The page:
Donkeys are creatures of habit, and don't appreciate changes in their routines. The well drillers are here again today and have finally made it into the clay. I don't know much about well drilling, but when they were in gravel they weren't putting water on out on the ground. Now that they are in the clay, they are putting out either thin mud or thick water, depending on your point of view.
You'll notice that the mud flow runs up next to the pen on the left and fairly close to the stock on the right. The donkeys usually walk to the pens closer to the pen on the left. But there isn't room there to walk without their feet getting in the mud/water. I looked out and Gus was trying to figure out how to get where he wanted to go without touching the mud. By the time I got out there he had already gotten too close and was mired in the mess.
He can't turn around easily and if he had tried he would have gotten in deeper. He also doesn't back up very well. We finally got him out, with a little backing and a little turning and I rinsed his feet off. BUT, the problem will still be there, when the others come in to be fed. You can't imagine what a crisis can be caused by something so simple sometimes..........LOL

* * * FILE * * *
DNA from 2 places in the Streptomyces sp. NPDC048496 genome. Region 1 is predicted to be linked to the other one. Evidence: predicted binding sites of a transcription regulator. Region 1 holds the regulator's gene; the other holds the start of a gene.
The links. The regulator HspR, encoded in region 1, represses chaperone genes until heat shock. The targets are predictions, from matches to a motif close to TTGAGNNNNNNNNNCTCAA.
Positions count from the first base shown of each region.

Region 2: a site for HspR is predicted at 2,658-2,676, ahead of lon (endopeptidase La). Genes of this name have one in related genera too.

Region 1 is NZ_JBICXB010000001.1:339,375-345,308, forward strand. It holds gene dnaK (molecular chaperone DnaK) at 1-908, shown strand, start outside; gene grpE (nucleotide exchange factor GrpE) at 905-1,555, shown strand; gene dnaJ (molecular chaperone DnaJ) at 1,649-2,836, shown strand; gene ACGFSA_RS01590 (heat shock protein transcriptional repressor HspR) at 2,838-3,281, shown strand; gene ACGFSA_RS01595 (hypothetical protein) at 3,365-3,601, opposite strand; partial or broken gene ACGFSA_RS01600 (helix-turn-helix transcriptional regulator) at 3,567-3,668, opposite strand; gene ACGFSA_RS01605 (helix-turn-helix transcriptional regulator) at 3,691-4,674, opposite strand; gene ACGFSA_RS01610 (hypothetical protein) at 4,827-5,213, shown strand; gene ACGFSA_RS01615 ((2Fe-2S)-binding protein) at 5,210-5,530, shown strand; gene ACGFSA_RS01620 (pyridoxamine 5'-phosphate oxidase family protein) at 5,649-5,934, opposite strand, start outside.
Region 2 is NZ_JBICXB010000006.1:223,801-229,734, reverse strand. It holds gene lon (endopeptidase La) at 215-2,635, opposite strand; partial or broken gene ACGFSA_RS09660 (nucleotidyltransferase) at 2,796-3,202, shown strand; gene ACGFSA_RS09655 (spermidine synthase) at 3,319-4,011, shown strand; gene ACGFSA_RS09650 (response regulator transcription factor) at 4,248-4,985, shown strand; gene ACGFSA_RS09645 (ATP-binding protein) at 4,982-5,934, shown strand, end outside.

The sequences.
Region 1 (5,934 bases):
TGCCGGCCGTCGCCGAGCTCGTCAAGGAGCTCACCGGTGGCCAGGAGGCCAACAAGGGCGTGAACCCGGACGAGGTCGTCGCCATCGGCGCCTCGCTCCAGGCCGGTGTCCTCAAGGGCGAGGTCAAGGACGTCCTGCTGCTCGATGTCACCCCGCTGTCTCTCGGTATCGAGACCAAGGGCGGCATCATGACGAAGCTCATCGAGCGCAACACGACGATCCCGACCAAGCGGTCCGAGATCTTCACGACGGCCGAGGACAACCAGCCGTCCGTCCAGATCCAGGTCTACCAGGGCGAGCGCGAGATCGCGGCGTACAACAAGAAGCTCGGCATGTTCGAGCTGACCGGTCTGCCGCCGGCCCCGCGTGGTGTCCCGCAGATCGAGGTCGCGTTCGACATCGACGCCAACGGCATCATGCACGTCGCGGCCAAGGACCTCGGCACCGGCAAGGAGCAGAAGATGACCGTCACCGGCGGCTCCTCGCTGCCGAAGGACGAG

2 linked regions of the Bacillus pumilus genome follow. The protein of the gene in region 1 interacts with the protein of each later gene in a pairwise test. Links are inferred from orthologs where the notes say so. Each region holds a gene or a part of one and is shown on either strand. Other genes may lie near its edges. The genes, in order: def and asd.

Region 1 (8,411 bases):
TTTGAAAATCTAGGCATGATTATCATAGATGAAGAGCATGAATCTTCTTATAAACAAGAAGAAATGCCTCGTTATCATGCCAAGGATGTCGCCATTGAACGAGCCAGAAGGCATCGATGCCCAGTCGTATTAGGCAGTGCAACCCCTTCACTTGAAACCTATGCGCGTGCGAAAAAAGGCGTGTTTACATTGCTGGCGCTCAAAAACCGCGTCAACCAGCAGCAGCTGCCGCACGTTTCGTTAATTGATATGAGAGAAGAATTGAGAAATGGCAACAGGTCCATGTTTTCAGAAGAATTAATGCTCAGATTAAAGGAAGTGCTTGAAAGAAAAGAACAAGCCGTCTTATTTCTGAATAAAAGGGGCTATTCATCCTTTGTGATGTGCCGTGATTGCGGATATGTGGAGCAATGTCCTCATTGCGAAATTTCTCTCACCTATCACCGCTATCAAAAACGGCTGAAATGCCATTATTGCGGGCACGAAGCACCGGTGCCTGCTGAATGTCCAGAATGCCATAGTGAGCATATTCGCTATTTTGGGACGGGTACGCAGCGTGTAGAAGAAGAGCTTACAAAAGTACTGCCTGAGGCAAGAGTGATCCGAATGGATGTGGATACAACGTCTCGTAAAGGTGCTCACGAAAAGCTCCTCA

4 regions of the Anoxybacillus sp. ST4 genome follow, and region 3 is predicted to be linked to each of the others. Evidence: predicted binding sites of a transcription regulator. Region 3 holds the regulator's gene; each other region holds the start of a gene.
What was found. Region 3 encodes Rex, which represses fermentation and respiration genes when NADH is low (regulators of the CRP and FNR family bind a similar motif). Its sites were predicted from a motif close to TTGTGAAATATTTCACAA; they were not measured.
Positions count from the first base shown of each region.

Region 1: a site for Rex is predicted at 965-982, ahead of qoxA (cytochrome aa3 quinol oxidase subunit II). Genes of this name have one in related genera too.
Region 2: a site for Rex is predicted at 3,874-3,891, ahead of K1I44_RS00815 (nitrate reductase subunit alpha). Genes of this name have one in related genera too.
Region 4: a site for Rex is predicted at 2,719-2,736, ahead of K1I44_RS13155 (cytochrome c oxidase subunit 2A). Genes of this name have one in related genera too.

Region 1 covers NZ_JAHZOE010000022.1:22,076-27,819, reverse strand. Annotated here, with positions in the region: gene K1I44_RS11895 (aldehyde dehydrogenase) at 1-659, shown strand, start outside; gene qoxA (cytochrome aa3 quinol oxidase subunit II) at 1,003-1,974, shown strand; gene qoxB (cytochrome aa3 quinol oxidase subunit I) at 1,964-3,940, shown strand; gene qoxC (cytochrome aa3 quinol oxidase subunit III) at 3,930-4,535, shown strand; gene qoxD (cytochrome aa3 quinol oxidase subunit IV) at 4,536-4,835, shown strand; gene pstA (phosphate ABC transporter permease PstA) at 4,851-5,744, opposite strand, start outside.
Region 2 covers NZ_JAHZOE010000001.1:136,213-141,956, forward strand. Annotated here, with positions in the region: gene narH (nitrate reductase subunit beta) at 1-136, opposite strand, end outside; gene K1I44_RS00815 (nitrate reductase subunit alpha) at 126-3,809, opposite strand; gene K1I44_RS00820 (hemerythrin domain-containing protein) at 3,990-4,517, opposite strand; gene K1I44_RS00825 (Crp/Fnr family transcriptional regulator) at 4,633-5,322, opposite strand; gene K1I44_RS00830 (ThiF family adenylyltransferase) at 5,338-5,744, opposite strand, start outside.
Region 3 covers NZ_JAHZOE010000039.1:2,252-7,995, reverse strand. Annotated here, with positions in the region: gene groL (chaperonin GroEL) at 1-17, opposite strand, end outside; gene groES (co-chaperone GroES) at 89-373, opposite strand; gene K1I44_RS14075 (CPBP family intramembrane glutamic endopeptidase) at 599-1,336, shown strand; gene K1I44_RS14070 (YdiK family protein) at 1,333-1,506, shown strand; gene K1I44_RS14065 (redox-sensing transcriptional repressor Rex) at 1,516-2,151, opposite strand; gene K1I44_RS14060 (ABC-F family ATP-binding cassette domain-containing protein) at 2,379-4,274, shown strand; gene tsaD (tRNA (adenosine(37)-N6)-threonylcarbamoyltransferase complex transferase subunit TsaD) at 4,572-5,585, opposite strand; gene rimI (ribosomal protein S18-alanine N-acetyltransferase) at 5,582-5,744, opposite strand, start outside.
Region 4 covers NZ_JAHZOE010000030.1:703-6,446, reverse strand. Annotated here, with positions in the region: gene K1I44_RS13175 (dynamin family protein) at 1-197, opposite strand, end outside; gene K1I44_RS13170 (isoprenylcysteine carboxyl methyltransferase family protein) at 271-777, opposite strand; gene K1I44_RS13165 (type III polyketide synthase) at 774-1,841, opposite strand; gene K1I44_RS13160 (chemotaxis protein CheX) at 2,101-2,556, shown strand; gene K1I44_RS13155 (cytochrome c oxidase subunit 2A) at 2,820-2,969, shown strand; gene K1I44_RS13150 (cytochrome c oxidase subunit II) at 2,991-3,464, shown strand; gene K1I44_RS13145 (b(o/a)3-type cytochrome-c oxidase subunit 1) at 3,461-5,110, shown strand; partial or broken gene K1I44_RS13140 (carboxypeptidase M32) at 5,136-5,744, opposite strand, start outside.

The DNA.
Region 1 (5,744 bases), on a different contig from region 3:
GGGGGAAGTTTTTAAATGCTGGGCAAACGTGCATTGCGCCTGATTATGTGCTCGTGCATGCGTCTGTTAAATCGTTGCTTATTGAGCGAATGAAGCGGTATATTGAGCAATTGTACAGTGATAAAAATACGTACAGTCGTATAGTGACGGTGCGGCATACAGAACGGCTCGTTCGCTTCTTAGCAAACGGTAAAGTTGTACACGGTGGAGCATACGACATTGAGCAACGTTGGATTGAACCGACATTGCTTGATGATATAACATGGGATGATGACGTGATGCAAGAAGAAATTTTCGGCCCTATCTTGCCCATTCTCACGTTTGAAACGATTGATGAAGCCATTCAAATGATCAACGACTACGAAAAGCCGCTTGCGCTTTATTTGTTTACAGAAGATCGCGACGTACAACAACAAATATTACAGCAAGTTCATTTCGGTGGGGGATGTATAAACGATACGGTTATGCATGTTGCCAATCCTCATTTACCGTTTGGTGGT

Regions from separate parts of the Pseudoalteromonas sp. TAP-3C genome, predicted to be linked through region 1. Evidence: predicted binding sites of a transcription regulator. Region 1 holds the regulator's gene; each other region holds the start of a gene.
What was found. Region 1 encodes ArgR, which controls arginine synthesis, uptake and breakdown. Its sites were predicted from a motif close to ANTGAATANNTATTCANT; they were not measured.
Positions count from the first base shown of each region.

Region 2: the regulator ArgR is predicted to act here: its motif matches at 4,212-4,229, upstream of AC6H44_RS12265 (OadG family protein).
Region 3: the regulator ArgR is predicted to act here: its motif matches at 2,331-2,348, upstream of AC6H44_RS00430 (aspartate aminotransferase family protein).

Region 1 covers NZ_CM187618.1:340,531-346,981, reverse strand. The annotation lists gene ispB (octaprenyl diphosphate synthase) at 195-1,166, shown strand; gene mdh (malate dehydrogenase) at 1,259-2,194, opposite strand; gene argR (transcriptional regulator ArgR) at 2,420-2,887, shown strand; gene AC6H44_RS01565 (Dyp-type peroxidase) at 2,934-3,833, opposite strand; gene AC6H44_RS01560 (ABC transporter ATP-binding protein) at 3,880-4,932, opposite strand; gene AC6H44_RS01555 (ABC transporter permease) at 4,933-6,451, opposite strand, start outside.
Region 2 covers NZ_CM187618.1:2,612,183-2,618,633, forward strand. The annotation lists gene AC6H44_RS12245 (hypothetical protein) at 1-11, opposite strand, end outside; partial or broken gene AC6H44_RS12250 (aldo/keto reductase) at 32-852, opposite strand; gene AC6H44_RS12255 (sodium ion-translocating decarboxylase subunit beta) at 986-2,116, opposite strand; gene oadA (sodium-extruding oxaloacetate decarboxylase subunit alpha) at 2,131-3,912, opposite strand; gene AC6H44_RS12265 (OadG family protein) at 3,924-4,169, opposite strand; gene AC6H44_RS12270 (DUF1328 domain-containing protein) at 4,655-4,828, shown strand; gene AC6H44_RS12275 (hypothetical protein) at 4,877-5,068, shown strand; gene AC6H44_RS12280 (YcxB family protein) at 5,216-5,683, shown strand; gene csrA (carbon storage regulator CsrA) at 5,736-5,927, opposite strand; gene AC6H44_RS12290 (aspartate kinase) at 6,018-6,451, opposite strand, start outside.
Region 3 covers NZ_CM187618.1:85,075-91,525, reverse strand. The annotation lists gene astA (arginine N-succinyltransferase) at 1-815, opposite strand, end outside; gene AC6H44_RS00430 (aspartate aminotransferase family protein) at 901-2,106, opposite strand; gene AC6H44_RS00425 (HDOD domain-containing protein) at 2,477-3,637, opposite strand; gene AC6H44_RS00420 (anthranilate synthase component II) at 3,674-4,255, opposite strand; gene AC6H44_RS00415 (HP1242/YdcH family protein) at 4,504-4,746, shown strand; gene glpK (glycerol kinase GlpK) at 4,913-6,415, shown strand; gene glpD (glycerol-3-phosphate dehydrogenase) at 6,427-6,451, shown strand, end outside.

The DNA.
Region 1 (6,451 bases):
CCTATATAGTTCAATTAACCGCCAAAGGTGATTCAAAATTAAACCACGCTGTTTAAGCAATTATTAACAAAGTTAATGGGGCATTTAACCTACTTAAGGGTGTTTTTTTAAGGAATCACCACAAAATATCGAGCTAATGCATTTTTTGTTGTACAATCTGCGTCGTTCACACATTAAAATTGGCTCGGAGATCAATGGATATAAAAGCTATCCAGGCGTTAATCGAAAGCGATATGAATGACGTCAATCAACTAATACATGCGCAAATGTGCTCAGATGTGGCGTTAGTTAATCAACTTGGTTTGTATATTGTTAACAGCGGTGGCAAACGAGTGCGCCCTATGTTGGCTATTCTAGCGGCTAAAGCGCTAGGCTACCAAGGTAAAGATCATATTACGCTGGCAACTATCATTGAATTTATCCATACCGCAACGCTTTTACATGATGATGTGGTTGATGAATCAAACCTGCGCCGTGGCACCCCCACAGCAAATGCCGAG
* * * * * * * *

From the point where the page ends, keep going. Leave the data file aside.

So John is out there with his tractor trying to clear an acceptable path, before they all line up out there with a disgusted look on their faces.
John is moving it around, but it's still going to be wet, which isn't good. The minis are watching the whole operation, but it will be interesting to see what the others do when they come in later.
They are down to about 130 feet, and the clay is gumming up their drill bit. They have to keep pulling it up to clean, so it's going to be a longer process that we hoped for probably.
I was going to body clip Coquette this morning, but the feed room is too close to the noisy drilling. I'm sure she wouldn't have been very cooperative, so hopefully tomorrow will be better.
Here's a nice picture of Quilla from Colorado.
He looks good without leg wrappings......!!